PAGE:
Archive for August, 2015

Internal Sunscreen


I’m not going to rehash the usual sun protection advice because everyone knows about sunscreen. However, given that Coppertone didn’t come on the scene until 1944, have you ever wondered how humans managed to stay alive before that? After all, they were outdoors hunting, farming, building houses, hanging laundry and such.

The answer seems to be common sense and diet. That quote from poet Rudyard Kipling “only mad dogs and Englishmen go out in the midday sun” sort of sums up the common sense part. But, diet? Really? If that seems a stretch, consider this. Sun causes its harm because it creates free radicals that damage our DNA. Antioxidants are the antidote to free radicals. Where do we get antioxidants? We get them from food (and supplements). There are dozens of antioxidant vitamins and minerals plus thousands of phytonutrients in fruits and vegetables and other whole natural foods. Our ancestors ate a lot more of those than we do. (French fries don’t count.) Also, produce from even a few decades ago is documented to have contained a lot more nutrients than our factory farmed groceries do. Therefore, many of us believe that our ancestors benefited from internal sunscreen.

A recent Australian study provided modern scientific evidence of the principle. Nicotinamide (a form of niacin or vitamin B3) has previously been shown to repair DNA. The researchers gave subjects who had suffered skin cancers (not including melanoma) either the B vitamin or a placebo. Those taking the vitamin had significantly lower rates of new cancers. There is not any food that contains only one nutrient. Therefore, I recommend taking a complete B complex, not just this one by itself.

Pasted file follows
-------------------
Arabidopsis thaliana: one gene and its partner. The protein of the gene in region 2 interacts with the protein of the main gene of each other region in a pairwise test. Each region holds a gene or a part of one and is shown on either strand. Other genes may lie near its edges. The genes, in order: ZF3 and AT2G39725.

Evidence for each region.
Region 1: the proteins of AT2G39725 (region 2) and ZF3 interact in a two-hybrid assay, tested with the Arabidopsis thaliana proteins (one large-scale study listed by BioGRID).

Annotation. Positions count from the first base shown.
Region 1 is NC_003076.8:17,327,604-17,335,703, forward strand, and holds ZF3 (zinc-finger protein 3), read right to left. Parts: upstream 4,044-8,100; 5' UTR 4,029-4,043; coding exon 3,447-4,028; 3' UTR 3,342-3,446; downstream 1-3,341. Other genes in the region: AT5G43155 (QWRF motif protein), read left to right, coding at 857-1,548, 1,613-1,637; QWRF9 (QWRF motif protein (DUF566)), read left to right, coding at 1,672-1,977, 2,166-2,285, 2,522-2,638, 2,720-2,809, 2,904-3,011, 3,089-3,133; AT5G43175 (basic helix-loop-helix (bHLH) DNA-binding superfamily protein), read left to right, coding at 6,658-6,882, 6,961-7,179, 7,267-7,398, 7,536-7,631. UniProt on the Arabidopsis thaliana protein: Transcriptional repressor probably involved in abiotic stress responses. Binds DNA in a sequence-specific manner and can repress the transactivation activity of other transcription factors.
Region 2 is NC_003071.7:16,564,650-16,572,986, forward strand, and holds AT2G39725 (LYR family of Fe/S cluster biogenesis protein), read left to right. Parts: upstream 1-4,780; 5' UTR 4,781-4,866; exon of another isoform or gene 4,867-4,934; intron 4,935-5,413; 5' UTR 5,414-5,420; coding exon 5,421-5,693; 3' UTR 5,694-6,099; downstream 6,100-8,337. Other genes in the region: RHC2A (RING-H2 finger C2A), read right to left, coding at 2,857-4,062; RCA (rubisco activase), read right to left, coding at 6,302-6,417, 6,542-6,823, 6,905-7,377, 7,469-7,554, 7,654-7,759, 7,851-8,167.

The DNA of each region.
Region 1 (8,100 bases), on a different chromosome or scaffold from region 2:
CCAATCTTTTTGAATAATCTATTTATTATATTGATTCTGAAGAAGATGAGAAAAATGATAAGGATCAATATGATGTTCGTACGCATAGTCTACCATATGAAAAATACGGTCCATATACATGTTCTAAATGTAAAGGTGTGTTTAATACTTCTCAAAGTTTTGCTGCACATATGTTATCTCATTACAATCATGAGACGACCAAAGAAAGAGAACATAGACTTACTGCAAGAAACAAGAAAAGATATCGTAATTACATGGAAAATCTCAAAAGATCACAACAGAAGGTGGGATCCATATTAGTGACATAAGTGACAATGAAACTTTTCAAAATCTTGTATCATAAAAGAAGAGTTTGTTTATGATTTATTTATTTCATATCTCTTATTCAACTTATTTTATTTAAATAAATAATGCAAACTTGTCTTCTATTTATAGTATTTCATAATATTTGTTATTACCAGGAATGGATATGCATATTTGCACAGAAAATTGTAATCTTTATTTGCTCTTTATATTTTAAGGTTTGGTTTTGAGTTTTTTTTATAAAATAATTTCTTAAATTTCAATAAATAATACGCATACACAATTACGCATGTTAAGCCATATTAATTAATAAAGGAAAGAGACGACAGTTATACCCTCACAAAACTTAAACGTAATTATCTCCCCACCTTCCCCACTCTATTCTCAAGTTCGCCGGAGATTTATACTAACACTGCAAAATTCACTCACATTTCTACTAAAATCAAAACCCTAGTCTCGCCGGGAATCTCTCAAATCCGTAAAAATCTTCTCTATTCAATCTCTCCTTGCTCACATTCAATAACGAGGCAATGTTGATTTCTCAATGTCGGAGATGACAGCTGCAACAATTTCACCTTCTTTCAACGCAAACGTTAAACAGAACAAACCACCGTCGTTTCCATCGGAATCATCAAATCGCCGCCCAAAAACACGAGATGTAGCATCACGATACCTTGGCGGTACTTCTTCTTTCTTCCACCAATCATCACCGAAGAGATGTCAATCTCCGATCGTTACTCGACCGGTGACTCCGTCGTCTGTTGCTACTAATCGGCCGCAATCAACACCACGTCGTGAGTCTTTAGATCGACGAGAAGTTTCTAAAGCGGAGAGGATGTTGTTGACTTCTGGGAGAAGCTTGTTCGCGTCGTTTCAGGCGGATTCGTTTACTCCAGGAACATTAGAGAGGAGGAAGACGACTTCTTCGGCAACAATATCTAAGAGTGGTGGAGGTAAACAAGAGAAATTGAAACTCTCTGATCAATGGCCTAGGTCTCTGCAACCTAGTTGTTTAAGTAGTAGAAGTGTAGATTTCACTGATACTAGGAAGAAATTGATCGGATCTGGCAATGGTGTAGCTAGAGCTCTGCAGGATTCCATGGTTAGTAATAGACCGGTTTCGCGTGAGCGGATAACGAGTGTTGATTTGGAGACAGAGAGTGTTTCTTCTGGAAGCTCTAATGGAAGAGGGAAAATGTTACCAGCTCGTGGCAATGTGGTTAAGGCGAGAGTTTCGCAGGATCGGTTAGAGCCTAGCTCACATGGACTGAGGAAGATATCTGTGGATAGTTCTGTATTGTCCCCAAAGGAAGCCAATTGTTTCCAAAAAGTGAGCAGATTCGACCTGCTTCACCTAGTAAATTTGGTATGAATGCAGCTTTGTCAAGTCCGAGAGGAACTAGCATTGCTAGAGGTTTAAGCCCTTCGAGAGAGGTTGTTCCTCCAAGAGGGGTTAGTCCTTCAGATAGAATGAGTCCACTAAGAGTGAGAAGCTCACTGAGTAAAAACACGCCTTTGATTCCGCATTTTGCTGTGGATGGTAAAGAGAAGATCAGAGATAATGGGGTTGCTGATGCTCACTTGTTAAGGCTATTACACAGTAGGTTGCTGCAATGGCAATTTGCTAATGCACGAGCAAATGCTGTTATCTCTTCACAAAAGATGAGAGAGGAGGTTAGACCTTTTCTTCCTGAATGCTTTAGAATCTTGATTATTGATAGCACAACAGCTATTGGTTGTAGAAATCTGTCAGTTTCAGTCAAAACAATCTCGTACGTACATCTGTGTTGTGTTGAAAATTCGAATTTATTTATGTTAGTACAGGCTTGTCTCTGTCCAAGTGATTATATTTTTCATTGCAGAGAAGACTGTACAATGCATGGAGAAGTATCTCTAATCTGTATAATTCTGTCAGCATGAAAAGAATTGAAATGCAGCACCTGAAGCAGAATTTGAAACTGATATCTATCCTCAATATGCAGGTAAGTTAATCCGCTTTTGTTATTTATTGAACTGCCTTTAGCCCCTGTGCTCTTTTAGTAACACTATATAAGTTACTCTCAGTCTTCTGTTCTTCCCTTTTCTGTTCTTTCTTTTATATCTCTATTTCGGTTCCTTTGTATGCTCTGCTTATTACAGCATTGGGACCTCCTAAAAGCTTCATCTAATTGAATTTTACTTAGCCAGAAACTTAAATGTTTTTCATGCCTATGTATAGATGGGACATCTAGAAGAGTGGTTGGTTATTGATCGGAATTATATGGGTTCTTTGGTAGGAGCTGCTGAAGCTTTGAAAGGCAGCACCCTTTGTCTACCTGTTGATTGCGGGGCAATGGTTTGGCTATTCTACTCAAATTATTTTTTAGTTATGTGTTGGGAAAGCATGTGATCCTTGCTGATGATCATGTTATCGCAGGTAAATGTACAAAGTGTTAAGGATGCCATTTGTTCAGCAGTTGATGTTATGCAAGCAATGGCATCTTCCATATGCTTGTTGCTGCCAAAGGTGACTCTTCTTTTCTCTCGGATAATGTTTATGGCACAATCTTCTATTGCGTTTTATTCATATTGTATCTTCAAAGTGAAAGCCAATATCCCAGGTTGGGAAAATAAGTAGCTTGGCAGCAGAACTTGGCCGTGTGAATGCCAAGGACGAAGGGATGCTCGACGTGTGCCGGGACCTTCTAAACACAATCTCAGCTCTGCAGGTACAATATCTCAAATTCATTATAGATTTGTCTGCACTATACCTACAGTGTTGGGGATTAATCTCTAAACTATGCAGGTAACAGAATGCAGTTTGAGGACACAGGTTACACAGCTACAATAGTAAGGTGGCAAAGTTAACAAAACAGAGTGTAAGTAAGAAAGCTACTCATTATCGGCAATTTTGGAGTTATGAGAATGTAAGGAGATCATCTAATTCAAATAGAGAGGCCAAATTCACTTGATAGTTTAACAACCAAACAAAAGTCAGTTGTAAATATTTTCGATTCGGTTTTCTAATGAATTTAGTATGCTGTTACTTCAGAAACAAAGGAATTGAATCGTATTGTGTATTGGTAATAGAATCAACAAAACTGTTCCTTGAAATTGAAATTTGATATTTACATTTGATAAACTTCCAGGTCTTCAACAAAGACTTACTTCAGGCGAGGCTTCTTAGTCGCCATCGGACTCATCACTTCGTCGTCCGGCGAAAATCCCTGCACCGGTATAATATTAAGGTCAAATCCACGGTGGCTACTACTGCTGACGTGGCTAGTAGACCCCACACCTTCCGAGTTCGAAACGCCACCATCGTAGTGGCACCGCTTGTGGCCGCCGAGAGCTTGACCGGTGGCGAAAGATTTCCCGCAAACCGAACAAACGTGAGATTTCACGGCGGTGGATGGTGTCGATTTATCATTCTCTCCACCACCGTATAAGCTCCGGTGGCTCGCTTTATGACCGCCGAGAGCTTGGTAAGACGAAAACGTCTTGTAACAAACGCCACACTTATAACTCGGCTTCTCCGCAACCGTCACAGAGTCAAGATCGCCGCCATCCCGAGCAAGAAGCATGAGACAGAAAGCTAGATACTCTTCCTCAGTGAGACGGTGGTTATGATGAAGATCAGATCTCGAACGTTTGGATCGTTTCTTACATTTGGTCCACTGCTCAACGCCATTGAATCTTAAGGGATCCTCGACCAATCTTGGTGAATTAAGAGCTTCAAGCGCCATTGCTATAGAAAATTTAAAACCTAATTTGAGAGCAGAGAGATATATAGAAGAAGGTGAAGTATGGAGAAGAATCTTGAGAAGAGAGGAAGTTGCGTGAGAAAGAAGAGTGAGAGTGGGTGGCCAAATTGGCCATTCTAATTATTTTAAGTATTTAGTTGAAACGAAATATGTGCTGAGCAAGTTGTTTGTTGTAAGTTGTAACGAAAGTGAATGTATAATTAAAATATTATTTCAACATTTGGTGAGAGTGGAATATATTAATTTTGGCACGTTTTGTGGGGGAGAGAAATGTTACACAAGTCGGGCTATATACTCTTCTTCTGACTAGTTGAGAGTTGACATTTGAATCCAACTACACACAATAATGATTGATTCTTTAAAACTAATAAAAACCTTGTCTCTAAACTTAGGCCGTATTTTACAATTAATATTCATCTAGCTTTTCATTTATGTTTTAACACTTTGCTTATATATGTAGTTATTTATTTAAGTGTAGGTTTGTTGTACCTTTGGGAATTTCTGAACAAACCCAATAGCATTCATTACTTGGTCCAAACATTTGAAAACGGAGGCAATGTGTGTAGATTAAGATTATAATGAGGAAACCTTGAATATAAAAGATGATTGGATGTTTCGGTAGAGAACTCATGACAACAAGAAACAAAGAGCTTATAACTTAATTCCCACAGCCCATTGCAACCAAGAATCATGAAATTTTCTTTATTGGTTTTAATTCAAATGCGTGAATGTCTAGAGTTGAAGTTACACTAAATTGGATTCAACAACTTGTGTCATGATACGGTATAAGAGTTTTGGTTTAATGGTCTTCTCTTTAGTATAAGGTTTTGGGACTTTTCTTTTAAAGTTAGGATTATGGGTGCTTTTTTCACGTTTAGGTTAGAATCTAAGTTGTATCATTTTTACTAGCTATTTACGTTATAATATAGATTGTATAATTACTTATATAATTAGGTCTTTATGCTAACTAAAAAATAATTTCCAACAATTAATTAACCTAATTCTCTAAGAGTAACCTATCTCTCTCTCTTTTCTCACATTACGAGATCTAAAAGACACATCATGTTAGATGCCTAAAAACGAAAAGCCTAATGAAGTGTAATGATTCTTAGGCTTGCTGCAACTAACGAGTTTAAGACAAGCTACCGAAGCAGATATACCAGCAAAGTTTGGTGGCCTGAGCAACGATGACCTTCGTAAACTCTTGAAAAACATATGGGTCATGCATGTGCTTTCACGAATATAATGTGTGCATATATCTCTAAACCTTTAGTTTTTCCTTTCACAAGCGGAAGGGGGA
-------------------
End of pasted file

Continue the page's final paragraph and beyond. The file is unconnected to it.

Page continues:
Vitamin C is another antioxidant contained in fruits and vegetables. As noted in my blog post on cell phones, vitamin C protects against radiation damage such as those rays coming from the sun.

It seems that nature’s, original plan was for us to be exposed to sunshine. Of course, we need it for our skin to make vitamin D. Also, as noted in an earlier blog, the sun doesn’t just cause sun burn; it also provides healing and rejuvenating far infrared rays. And, another proposed benefit is kind of “out there”—an engineering professor thinks that we may actually harvest energy from the sun a bit like plants do. We learned about how they do that in biology when we studied photosynthesis. The article is pretty deep, but I link to it here for any physicists who might be interested.

So, bottom line: Stay in the shade when the sun is high and hot. Use sun screen if you are going to be out for an extended period such as baking on the beach. Eat more fruits, vegetables and other whole natural foods, not just for their internal sunscreen protection, but because you will feel better and likely live longer.

Cell phones and health

cell phone
We have become pretty dependent on fancy cell phones because their ever expanding list of features gives us good reason to be. But, there are questions about cell phones and health. They can even benefit our health in some ways. For example, there are good references like the Cures A-Z app. (You can also visit our library or even read this newsletter on your phone!) The app that lets you monitor your pulse could help you identify a food sensitivity using the pulse test. However, as is so often the case with technological advances, there are unintended consequences. The following factors are evidence that some caution is in order with how we use the devices.